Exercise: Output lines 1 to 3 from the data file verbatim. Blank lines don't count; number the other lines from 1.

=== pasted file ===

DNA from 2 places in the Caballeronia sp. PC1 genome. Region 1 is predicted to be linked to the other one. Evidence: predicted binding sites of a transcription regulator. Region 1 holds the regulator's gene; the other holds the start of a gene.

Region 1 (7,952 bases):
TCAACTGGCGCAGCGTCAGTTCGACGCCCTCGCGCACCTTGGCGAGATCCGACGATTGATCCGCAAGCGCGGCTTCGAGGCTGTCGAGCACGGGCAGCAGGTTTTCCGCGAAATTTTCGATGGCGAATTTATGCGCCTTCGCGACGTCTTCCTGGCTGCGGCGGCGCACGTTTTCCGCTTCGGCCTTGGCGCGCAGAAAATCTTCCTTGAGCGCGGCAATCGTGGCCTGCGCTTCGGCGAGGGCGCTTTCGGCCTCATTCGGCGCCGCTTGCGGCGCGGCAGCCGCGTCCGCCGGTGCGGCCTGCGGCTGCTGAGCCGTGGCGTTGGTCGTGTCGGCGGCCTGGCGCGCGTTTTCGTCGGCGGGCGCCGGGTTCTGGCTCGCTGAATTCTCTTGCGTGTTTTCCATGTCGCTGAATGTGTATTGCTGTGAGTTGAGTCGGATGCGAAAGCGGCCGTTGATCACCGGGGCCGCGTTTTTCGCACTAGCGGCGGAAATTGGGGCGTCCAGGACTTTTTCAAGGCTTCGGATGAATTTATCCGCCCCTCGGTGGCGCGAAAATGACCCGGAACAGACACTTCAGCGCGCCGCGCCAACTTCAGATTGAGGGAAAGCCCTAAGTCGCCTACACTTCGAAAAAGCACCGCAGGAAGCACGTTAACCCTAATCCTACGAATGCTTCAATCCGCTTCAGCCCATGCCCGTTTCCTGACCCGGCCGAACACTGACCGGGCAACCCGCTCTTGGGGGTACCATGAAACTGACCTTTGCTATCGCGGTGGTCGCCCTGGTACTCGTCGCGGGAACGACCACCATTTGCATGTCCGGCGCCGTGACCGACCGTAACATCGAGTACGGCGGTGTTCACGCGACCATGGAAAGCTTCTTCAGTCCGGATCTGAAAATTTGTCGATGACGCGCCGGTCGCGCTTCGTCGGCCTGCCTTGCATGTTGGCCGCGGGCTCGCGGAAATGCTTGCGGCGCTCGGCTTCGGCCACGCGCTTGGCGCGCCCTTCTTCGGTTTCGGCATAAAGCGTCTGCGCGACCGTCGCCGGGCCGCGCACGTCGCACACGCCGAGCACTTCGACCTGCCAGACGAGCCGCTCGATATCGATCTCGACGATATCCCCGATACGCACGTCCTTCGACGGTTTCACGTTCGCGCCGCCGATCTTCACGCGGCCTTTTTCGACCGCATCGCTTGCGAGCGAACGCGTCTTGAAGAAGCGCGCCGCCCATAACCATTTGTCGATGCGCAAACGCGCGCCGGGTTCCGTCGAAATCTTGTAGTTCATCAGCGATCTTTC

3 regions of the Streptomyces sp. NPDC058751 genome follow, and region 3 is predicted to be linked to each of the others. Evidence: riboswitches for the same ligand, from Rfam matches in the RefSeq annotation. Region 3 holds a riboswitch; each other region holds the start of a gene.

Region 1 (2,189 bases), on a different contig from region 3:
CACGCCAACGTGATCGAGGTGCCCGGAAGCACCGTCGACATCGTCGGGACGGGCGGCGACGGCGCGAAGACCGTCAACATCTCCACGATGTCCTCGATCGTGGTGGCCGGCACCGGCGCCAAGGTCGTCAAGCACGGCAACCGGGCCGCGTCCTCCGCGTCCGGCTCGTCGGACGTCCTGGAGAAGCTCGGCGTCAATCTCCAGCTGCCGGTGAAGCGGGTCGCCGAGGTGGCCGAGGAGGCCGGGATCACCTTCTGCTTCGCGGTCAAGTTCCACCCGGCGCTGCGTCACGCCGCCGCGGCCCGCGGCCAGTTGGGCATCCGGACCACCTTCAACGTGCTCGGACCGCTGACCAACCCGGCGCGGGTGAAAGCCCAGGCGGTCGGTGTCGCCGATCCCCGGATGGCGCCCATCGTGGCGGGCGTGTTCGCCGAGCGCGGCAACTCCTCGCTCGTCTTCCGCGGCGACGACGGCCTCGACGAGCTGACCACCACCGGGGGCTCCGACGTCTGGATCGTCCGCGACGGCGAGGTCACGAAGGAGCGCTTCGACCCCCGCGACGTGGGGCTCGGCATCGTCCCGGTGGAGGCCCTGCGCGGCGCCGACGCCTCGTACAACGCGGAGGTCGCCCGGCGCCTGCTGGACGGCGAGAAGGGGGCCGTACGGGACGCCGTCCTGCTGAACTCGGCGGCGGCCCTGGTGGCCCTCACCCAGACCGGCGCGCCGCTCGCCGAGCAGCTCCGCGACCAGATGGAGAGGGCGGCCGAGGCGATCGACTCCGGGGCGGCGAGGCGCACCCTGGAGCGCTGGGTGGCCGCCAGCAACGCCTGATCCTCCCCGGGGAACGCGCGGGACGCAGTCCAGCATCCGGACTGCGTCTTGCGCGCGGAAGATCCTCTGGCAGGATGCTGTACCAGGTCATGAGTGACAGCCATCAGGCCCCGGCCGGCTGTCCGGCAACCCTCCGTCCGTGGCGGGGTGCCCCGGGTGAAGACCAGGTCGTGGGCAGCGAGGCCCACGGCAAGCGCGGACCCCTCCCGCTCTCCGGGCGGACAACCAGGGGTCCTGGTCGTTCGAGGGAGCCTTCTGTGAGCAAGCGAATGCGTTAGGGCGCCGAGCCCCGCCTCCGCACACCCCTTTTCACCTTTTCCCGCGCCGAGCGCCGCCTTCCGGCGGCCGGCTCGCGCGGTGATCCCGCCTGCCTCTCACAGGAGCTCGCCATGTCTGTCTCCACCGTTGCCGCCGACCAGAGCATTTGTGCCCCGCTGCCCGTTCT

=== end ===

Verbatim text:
DNA from 2 places in the Caballeronia sp. PC1 genome. Region 1 is predicted to be linked to the other one. Evidence: predicted binding sites of a transcription regulator. Region 1 holds the regulator's gene; the other holds the start of a gene.

Region 1 (7,952 bases):
TCAACTGGCGCAGCGTCAGTTCGACGCCCTCGCGCACCTTGGCGAGATCCGACGATTGATCCGCAAGCGCGGCTTCGAGGCTGTCGAGCACGGGCAGCAGGTTTTCCGCGAAATTTTCGATGGCGAATTTATGCGCCTTCGCGACGTCTTCCTGGCTGCGGCGGCGCACGTTTTCCGCTTCGGCCTTGGCGCGCAGAAAATCTTCCTTGAGCGCGGCAATCGTGGCCTGCGCTTCGGCGAGGGCGCTTTCGGCCTCATTCGGCGCCGCTTGCGGCGCGGCAGCCGCGTCCGCCGGTGCGGCCTGCGGCTGCTGAGCCGTGGCGTTGGTCGTGTCGGCGGCCTGGCGCGCGTTTTCGTCGGCGGGCGCCGGGTTCTGGCTCGCTGAATTCTCTTGCGTGTTTTCCATGTCGCTGAATGTGTATTGCTGTGAGTTGAGTCGGATGCGAAAGCGGCCGTTGATCACCGGGGCCGCGTTTTTCGCACTAGCGGCGGAAATTGGGGCGTCCAGGACTTTTTCAAGGCTTCGGATGAATTTATCCGCCCCTCGGTGGCGCGAAAATGACCCGGAACAGACACTTCAGCGCGCCGCGCCAACTTCAGATTGAGGGAAAGCCCTAAGTCGCCTACACTTCGAAAAAGCACCGCAGGAAGCACGTTAACCCTAATCCTACGAATGCTTCAATCCGCTTCAGCCCATGCCCGTTTCCTGACCCGGCCGAACACTGACCGGGCAACCCGCTCTTGGGGGTACCATGAAACTGACCTTTGCTATCGCGGTGGTCGCCCTGGTACTCGTCGCGGGAACGACCACCATTTGCATGTCCGGCGCCGTGACCGACCGTAACATCGAGTACGGCGGTGTTCACGCGACCATGGAAAGCTTCTTCAGTCCGGATCTGAAAATTTGTCGATGACGCGCCGGTCGCGCTTCGTCGGCCTGCCTTGCATGTTGGCCGCGGGCTCGCGGAAATGCTTGCGGCGCTCGGCTTCGGCCACGCGCTTGGCGCGCCCTTCTTCGGTTTCGGCATAAAGCGTCTGCGCGACCGTCGCCGGGCCGCGCACGTCGCACACGCCGAGCACTTCGACCTGCCAGACGAGCCGCTCGATATCGATCTCGACGATATCCCCGATACGCACGTCCTTCGACGGTTTCACGTTCGCGCCGCCGATCTTCACGCGGCCTTTTTCGACCGCATCGCTTGCGAGCGAACGCGTCTTGAAGAAGCGCGCCGCCCATAACCATTTGTCGATGCGCAAACGCGCGCCGGGTTCCGTCGAAATCTTGTAGTTCATCAGCGATCTTTC